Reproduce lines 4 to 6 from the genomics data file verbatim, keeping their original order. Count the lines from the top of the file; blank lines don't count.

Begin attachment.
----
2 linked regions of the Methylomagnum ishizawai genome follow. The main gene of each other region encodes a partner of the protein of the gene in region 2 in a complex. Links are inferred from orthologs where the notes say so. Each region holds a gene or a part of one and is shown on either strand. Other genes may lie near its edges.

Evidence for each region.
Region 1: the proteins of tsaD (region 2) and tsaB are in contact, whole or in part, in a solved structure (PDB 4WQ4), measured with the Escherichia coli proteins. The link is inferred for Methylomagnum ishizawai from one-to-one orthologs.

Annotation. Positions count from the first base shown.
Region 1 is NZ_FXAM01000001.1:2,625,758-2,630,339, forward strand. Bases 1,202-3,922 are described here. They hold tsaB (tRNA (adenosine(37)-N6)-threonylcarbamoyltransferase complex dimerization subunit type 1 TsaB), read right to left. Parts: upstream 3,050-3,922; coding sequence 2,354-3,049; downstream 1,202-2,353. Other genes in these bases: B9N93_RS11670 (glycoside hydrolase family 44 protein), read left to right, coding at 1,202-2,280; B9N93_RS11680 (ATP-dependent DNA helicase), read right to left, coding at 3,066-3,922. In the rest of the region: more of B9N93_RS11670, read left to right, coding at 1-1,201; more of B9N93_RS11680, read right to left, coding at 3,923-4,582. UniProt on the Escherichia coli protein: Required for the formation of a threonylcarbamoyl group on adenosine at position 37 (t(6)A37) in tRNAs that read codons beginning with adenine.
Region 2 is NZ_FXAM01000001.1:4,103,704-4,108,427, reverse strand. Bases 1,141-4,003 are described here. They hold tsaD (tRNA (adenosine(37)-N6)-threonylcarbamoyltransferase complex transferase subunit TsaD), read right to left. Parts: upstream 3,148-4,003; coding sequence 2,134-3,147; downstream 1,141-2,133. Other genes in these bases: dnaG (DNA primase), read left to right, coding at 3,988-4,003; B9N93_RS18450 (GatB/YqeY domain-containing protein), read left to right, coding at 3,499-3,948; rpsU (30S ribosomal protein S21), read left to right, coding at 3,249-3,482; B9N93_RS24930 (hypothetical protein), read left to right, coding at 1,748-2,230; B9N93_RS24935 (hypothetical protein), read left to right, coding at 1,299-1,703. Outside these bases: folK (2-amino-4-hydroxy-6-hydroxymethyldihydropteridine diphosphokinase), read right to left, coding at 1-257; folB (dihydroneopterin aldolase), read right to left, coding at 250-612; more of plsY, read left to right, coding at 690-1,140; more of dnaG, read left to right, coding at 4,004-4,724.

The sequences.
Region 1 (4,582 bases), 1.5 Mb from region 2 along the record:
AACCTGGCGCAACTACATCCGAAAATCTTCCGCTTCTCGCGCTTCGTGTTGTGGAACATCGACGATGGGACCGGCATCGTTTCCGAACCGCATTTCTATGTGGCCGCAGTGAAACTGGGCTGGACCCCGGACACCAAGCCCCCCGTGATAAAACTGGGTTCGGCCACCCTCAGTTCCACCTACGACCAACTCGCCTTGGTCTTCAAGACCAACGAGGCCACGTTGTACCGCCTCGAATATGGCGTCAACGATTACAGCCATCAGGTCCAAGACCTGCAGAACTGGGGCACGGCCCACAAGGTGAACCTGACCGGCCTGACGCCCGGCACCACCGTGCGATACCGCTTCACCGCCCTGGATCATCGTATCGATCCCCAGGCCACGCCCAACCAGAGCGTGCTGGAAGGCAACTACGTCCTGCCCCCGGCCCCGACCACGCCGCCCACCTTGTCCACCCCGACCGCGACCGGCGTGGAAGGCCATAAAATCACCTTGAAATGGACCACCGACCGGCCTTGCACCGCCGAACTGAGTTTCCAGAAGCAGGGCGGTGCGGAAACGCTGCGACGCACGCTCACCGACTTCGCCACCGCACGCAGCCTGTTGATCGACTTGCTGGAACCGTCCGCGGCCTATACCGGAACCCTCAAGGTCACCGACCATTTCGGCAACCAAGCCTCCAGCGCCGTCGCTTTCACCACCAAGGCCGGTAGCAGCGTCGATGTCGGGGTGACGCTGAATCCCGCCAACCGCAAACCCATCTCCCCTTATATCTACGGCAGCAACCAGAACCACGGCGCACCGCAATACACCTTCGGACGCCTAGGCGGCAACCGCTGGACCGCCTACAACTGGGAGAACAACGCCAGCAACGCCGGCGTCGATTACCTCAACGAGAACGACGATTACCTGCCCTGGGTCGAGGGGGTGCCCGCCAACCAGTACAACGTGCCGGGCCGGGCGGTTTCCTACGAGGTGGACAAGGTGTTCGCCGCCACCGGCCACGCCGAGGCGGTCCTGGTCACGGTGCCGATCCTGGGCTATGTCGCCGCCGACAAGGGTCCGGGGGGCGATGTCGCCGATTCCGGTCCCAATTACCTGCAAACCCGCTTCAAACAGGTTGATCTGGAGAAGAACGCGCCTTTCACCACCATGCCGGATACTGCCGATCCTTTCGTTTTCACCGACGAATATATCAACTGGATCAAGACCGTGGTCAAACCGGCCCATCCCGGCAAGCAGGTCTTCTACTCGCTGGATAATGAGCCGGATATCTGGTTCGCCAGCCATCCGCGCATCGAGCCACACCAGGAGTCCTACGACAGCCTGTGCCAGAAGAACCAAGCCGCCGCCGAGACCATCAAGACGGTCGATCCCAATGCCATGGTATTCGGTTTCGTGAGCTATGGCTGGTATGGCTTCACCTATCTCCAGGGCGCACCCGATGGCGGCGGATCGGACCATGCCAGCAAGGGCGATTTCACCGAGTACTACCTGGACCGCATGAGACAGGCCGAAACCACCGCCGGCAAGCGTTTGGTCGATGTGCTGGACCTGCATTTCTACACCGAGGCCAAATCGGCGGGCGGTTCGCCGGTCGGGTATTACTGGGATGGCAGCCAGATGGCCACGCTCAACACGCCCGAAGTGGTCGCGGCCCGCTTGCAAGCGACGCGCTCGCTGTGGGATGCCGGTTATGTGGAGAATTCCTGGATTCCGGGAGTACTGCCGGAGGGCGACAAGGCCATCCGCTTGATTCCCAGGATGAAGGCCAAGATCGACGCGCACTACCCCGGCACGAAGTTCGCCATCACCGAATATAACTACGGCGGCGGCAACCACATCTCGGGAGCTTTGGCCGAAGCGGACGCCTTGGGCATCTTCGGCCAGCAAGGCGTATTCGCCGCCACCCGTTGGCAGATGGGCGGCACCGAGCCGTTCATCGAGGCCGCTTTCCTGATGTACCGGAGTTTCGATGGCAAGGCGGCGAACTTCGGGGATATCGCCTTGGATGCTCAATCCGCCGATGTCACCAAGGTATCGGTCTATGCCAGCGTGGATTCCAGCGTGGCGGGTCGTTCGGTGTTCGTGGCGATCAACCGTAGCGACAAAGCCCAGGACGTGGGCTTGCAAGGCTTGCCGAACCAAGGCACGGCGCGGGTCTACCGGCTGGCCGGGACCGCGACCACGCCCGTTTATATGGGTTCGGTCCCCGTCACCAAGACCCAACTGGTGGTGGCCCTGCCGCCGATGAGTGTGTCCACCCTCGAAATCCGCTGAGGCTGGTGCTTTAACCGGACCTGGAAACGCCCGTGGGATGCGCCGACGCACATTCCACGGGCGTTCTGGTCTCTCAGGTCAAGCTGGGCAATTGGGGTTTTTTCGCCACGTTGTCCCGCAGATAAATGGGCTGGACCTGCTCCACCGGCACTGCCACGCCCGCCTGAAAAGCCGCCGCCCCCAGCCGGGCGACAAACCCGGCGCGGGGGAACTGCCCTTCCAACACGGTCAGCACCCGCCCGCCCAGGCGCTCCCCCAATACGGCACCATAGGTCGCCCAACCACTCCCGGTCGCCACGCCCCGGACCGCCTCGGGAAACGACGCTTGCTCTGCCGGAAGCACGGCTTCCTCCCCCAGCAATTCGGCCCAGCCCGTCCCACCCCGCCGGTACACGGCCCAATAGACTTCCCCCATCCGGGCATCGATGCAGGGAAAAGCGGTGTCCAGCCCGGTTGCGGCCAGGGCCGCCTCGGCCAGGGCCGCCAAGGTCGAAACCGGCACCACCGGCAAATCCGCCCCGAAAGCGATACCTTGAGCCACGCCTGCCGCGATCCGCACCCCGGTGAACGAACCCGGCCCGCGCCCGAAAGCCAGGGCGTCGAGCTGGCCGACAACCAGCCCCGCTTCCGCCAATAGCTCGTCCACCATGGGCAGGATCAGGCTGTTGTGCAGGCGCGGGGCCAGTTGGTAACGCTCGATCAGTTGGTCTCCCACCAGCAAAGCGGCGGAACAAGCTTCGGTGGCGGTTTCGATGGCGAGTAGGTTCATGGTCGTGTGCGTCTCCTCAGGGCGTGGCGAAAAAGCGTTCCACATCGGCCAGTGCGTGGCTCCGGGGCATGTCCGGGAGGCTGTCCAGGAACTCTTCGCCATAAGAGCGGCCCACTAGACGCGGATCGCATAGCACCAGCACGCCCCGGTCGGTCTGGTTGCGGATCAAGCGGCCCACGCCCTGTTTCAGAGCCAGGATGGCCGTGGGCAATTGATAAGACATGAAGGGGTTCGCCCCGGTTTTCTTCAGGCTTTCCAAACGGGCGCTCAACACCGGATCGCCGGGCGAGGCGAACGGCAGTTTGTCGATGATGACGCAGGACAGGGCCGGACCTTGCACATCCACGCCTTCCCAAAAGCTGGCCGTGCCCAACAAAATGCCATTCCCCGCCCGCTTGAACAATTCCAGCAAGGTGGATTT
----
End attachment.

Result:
Annotation. Positions count from the first base shown.
Region 1 is NZ_FXAM01000001.1:2,625,758-2,630,339, forward strand. Bases 1,202-3,922 are described here. They hold tsaB (tRNA (adenosine(37)-N6)-threonylcarbamoyltransferase complex dimerization subunit type 1 TsaB), read right to left. Parts: upstream 3,050-3,922; coding sequence 2,354-3,049; downstream 1,202-2,353. Other genes in these bases: B9N93_RS11670 (glycoside hydrolase family 44 protein), read left to right, coding at 1,202-2,280; B9N93_RS11680 (ATP-dependent DNA helicase), read right to left, coding at 3,066-3,922. In the rest of the region: more of B9N93_RS11670, read left to right, coding at 1-1,201; more of B9N93_RS11680, read right to left, coding at 3,923-4,582. UniProt on the Escherichia coli protein: Required for the formation of a threonylcarbamoyl group on adenosine at position 37 (t(6)A37) in tRNAs that read codons beginning with adenine.
Region 2 is NZ_FXAM01000001.1:4,103,704-4,108,427, reverse strand. Bases 1,141-4,003 are described here. They hold tsaD (tRNA (adenosine(37)-N6)-threonylcarbamoyltransferase complex transferase subunit TsaD), read right to left. Parts: upstream 3,148-4,003; coding sequence 2,134-3,147; downstream 1,141-2,133. Other genes in these bases: dnaG (DNA primase), read left to right, coding at 3,988-4,003; B9N93_RS18450 (GatB/YqeY domain-containing protein), read left to right, coding at 3,499-3,948; rpsU (30S ribosomal protein S21), read left to right, coding at 3,249-3,482; B9N93_RS24930 (hypothetical protein), read left to right, coding at 1,748-2,230; B9N93_RS24935 (hypothetical protein), read left to right, coding at 1,299-1,703. Outside these bases: folK (2-amino-4-hydroxy-6-hydroxymethyldihydropteridine diphosphokinase), read right to left, coding at 1-257; folB (dihydroneopterin aldolase), read right to left, coding at 250-612; more of plsY, read left to right, coding at 690-1,140; more of dnaG, read left to right, coding at 4,004-4,724.